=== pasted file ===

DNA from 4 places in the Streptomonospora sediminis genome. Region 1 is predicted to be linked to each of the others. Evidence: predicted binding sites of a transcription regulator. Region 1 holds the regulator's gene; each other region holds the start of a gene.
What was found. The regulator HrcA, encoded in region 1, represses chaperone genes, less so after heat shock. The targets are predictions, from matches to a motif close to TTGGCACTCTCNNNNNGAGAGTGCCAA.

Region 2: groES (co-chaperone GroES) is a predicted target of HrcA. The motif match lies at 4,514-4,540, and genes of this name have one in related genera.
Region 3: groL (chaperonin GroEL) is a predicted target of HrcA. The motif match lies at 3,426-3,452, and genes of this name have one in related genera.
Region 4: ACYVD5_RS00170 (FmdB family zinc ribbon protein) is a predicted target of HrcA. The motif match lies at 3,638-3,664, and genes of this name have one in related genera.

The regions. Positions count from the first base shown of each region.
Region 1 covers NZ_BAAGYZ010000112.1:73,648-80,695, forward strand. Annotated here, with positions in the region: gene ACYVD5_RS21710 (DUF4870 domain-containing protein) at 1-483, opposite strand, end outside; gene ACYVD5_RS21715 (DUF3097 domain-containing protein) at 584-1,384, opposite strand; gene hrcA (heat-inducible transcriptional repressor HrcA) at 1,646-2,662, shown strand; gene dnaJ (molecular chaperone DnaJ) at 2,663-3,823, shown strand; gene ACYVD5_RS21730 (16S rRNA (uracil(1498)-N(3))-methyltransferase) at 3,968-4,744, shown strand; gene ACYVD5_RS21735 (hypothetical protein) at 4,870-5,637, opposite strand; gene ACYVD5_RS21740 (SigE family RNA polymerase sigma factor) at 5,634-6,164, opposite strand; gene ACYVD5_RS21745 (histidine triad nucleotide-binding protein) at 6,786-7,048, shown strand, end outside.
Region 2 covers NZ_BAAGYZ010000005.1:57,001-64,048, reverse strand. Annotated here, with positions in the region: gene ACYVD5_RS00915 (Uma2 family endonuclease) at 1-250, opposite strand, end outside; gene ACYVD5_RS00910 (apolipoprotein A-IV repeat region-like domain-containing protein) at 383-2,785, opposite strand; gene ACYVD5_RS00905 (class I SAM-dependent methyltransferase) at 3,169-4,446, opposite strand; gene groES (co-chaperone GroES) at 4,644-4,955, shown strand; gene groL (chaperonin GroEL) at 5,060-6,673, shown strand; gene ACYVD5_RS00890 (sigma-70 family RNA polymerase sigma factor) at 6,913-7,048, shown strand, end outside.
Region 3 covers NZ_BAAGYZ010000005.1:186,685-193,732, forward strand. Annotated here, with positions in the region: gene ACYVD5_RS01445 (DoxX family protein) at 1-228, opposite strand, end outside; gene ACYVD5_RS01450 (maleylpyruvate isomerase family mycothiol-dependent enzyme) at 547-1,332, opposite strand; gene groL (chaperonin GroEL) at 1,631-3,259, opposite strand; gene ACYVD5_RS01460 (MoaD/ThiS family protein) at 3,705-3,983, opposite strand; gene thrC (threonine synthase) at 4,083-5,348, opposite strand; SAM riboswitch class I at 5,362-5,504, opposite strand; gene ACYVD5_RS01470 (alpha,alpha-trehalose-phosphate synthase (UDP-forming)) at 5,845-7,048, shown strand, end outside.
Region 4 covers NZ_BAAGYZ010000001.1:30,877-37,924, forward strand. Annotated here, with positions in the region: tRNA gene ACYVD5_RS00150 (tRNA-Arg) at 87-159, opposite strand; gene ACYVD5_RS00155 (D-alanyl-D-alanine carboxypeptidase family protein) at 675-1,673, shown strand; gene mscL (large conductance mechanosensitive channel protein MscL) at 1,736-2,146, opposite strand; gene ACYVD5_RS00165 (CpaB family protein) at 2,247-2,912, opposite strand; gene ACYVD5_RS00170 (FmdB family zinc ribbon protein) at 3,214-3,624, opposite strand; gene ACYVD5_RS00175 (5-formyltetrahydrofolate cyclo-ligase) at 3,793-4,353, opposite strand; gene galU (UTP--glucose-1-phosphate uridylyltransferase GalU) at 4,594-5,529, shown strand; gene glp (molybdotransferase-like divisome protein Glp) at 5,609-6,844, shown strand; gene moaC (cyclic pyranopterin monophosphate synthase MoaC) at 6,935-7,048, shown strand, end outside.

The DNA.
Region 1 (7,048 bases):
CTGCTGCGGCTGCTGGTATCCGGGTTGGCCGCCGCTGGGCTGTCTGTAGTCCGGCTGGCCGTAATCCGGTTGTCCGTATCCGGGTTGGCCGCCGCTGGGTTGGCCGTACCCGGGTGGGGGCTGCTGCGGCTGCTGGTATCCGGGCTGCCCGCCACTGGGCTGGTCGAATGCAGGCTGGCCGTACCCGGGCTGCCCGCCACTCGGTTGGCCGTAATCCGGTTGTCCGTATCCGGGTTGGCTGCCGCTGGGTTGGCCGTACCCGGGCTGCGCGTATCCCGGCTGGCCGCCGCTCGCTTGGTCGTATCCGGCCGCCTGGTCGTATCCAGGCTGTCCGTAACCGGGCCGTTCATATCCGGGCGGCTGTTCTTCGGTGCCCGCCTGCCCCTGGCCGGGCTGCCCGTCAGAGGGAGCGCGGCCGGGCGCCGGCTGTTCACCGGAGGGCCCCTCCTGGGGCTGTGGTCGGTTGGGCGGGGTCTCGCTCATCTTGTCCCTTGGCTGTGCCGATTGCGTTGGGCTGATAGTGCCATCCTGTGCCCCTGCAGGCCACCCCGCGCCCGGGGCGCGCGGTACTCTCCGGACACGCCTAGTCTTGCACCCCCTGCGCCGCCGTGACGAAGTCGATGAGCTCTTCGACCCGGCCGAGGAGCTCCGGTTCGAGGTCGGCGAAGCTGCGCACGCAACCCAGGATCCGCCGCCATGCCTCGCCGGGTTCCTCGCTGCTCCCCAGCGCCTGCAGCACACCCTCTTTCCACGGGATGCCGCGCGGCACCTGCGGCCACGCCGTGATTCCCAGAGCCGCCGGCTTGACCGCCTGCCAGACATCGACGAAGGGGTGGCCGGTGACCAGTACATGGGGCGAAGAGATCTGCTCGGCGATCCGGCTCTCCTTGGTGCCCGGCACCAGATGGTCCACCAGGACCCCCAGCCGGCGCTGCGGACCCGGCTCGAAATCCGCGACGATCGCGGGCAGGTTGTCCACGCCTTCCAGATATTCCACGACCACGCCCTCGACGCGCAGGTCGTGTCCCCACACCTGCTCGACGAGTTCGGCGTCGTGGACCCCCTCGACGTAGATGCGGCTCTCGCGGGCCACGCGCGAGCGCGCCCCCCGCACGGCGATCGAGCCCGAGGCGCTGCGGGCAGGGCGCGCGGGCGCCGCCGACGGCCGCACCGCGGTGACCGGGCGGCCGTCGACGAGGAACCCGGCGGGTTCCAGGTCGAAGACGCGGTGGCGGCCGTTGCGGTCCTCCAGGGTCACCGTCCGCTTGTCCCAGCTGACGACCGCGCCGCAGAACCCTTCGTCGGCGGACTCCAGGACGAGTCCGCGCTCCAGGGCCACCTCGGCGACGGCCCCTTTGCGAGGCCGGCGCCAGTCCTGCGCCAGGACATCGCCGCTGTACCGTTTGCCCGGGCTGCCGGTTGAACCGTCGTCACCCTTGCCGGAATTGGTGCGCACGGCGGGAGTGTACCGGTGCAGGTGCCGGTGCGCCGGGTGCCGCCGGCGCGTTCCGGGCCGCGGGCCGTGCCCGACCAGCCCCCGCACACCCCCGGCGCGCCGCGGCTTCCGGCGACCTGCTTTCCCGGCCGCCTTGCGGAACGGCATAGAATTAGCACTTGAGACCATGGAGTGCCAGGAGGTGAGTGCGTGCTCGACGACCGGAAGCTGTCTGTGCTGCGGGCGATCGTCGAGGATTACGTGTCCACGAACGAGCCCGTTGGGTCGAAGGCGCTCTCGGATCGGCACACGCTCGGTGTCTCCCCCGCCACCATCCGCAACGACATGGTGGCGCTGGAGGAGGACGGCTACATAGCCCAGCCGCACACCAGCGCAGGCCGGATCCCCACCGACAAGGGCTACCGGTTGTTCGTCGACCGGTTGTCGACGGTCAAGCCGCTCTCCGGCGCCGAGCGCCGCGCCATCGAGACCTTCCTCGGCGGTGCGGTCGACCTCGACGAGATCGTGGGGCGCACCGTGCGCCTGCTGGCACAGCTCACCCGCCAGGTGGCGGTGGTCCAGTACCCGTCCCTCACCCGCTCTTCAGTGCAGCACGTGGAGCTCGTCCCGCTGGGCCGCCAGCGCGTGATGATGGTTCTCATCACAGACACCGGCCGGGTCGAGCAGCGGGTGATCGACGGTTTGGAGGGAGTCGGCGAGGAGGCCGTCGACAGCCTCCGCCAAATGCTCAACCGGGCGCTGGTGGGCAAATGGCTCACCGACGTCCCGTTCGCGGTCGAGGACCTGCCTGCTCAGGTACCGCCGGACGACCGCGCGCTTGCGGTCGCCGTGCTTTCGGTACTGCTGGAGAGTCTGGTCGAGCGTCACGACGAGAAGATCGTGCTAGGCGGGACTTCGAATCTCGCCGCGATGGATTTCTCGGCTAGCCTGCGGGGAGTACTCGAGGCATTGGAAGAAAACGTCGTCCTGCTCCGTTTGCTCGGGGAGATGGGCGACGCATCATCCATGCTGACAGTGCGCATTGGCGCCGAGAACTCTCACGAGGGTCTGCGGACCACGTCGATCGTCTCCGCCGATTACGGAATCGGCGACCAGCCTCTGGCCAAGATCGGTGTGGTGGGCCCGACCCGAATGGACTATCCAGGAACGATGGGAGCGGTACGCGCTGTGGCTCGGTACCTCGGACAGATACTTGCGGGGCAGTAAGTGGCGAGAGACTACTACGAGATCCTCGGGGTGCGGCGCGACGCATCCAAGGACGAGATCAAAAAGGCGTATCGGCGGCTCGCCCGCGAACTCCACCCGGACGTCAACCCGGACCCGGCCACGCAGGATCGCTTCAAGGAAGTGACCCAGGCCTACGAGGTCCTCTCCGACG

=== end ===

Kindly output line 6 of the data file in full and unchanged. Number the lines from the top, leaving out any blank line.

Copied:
The regions. Positions count from the first base shown of each region.